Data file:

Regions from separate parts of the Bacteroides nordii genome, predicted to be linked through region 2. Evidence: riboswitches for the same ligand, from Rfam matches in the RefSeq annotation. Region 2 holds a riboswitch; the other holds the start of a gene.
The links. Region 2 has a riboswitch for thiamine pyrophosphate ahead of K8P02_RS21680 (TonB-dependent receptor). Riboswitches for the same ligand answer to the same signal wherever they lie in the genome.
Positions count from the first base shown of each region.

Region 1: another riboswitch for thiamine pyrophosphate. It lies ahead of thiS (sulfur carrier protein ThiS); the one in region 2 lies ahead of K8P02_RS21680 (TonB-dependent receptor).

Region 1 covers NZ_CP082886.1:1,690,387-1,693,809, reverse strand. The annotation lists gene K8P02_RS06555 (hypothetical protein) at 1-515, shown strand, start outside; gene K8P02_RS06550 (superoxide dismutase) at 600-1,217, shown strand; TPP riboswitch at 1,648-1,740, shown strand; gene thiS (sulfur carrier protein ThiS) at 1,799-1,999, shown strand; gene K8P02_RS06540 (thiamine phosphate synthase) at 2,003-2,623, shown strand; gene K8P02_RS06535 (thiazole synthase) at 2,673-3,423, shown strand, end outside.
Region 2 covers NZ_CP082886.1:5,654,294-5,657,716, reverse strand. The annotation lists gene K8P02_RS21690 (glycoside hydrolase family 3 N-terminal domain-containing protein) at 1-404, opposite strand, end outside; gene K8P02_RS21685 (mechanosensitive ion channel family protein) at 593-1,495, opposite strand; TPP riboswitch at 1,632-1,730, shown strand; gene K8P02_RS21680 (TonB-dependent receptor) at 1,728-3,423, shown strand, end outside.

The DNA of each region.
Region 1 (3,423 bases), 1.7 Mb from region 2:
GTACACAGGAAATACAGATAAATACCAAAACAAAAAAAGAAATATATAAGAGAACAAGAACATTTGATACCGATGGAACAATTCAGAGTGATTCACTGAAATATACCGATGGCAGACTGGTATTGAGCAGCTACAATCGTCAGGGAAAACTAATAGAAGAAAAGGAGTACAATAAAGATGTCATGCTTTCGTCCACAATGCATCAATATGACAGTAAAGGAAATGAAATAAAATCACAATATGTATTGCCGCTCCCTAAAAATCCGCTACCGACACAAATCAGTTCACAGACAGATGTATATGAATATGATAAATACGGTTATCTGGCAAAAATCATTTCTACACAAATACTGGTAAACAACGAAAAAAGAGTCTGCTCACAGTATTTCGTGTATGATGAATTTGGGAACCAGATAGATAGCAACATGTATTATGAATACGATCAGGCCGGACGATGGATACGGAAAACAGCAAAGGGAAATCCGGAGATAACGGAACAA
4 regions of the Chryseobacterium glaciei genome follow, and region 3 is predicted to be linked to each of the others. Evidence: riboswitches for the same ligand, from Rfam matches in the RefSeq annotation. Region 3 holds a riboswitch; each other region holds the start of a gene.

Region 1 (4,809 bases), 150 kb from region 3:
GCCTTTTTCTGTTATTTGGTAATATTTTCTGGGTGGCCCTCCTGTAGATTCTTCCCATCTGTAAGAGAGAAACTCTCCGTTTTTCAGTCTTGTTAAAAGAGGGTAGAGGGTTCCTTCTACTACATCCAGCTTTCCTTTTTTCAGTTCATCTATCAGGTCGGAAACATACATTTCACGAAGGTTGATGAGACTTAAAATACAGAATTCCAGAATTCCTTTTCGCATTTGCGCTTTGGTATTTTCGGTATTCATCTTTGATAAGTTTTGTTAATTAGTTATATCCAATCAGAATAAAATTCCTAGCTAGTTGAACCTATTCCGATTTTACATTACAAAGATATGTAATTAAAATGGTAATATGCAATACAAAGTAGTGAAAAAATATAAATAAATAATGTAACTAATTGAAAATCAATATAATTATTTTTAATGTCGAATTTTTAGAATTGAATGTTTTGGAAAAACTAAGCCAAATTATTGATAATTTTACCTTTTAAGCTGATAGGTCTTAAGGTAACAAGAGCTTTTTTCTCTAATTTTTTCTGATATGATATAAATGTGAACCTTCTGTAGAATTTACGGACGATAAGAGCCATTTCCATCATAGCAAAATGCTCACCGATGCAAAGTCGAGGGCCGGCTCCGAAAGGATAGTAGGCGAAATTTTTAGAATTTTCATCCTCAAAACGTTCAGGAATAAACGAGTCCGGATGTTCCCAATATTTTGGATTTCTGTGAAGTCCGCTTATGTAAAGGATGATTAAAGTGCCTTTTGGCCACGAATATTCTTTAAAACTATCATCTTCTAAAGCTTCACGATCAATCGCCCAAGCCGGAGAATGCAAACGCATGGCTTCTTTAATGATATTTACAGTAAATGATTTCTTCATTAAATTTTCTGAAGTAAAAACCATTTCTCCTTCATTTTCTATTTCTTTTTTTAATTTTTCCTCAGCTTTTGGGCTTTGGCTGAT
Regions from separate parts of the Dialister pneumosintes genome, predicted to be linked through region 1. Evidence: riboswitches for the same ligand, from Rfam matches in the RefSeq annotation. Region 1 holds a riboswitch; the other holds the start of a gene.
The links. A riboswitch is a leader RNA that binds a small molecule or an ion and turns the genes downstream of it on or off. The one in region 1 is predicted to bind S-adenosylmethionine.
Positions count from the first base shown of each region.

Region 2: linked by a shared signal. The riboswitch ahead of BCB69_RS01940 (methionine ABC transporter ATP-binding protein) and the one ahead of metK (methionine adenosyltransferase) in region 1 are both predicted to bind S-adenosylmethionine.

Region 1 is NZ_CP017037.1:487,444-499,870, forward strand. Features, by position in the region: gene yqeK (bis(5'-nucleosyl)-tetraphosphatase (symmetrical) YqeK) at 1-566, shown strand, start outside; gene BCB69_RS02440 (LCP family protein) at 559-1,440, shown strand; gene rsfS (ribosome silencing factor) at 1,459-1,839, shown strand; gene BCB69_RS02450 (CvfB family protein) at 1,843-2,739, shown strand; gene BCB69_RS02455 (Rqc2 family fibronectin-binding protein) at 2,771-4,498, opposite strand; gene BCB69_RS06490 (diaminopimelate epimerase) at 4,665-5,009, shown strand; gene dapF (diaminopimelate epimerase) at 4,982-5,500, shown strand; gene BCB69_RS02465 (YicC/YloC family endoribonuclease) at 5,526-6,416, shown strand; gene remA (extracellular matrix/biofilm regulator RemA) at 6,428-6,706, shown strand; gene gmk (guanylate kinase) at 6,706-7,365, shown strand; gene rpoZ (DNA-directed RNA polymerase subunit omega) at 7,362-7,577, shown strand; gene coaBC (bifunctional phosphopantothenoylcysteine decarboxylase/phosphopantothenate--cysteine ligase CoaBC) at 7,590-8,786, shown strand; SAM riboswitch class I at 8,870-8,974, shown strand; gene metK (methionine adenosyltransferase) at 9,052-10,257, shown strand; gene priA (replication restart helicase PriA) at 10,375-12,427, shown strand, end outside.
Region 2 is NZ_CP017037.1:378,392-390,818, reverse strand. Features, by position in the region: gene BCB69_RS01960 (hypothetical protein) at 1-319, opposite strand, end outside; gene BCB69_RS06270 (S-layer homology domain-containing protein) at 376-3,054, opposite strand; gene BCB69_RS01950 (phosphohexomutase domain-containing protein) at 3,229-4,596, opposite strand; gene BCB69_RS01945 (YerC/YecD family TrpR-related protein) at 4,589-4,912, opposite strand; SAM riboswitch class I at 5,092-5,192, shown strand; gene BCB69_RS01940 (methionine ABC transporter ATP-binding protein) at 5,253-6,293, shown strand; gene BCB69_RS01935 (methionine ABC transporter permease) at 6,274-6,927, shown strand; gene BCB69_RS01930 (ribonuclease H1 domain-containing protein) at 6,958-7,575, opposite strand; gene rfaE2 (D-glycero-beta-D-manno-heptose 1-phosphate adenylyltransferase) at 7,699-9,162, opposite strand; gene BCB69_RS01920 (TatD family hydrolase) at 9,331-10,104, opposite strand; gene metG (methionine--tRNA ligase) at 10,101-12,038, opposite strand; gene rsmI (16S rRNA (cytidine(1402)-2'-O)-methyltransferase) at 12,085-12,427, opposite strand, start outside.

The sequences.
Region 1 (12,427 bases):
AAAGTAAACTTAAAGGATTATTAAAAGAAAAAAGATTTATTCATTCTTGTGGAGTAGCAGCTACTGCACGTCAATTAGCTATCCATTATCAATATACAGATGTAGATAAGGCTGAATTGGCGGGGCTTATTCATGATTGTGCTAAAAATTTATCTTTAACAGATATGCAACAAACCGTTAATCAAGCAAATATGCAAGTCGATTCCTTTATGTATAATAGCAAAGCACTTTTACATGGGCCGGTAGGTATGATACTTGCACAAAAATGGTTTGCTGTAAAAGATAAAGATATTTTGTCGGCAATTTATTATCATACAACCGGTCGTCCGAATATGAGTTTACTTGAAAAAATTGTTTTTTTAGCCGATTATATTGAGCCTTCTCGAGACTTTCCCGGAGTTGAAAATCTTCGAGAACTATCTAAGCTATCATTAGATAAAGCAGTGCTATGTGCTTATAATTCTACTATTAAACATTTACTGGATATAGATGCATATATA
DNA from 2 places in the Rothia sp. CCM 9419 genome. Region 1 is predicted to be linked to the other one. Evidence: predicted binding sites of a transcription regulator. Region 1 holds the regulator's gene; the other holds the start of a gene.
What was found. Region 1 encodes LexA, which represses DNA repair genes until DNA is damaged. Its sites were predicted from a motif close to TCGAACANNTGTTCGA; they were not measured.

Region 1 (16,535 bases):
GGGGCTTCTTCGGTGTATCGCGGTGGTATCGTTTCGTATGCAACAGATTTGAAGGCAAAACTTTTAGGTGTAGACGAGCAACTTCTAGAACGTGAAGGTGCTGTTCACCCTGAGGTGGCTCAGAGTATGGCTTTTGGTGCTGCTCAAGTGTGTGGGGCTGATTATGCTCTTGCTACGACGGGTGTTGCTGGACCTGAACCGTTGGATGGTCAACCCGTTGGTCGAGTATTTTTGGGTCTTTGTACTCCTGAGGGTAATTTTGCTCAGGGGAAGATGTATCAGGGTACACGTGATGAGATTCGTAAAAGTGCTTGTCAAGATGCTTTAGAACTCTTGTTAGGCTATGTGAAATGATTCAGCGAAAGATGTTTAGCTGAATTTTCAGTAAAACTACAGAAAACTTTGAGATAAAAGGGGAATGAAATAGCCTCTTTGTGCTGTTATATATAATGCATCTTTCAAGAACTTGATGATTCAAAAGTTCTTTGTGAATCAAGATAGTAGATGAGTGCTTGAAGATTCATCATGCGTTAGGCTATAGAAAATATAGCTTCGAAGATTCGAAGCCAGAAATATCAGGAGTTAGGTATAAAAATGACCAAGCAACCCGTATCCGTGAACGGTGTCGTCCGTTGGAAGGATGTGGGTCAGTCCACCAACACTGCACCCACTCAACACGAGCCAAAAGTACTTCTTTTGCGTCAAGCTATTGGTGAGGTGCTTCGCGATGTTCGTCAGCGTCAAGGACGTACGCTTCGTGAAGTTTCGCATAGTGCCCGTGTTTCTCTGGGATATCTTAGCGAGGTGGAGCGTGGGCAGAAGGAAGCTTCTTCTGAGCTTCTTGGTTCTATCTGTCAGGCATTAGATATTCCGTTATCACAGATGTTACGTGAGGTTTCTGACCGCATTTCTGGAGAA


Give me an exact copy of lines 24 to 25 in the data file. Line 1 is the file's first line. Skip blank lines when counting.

Region 1 (16,535 bases):
GGGGCTTCTTCGGTGTATCGCGGTGGTATCGTTTCGTATGCAACAGATTTGAAGGCAAAACTTTTAGGTGTAGACGAGCAACTTCTAGAACGTGAAGGTGCTGTTCACCCTGAGGTGGCTCAGAGTATGGCTTTTGGTGCTGCTCAAGTGTGTGGGGCTGATTATGCTCTTGCTACGACGGGTGTTGCTGGACCTGAACCGTTGGATGGTCAACCCGTTGGTCGAGTATTTTTGGGTCTTTGTACTCCTGAGGGTAATTTTGCTCAGGGGAAGATGTATCAGGGTACACGTGATGAGATTCGTAAAAGTGCTTGTCAAGATGCTTTAGAACTCTTGTTAGGCTATGTGAAATGATTCAGCGAAAGATGTTTAGCTGAATTTTCAGTAAAACTACAGAAAACTTTGAGATAAAAGGGGAATGAAATAGCCTCTTTGTGCTGTTATATATAATGCATCTTTCAAGAACTTGATGATTCAAAAGTTCTTTGTGAATCAAGATAGTAGATGAGTGCTTGAAGATTCATCATGCGTTAGGCTATAGAAAATATAGCTTCGAAGATTCGAAGCCAGAAATATCAGGAGTTAGGTATAAAAATGACCAAGCAACCCGTATCCGTGAACGGTGTCGTCCGTTGGAAGGATGTGGGTCAGTCCACCAACACTGCACCCACTCAACACGAGCCAAAAGTACTTCTTTTGCGTCAAGCTATTGGTGAGGTGCTTCGCGATGTTCGTCAGCGTCAAGGACGTACGCTTCGTGAAGTTTCGCATAGTGCCCGTGTTTCTCTGGGATATCTTAGCGAGGTGGAGCGTGGGCAGAAGGAAGCTTCTTCTGAGCTTCTTGGTTCTATCTGTCAGGCATTAGATATTCCGTTATCACAGATGTTACGTGAGGTTTCTGACCGCATTTCTGGAGAA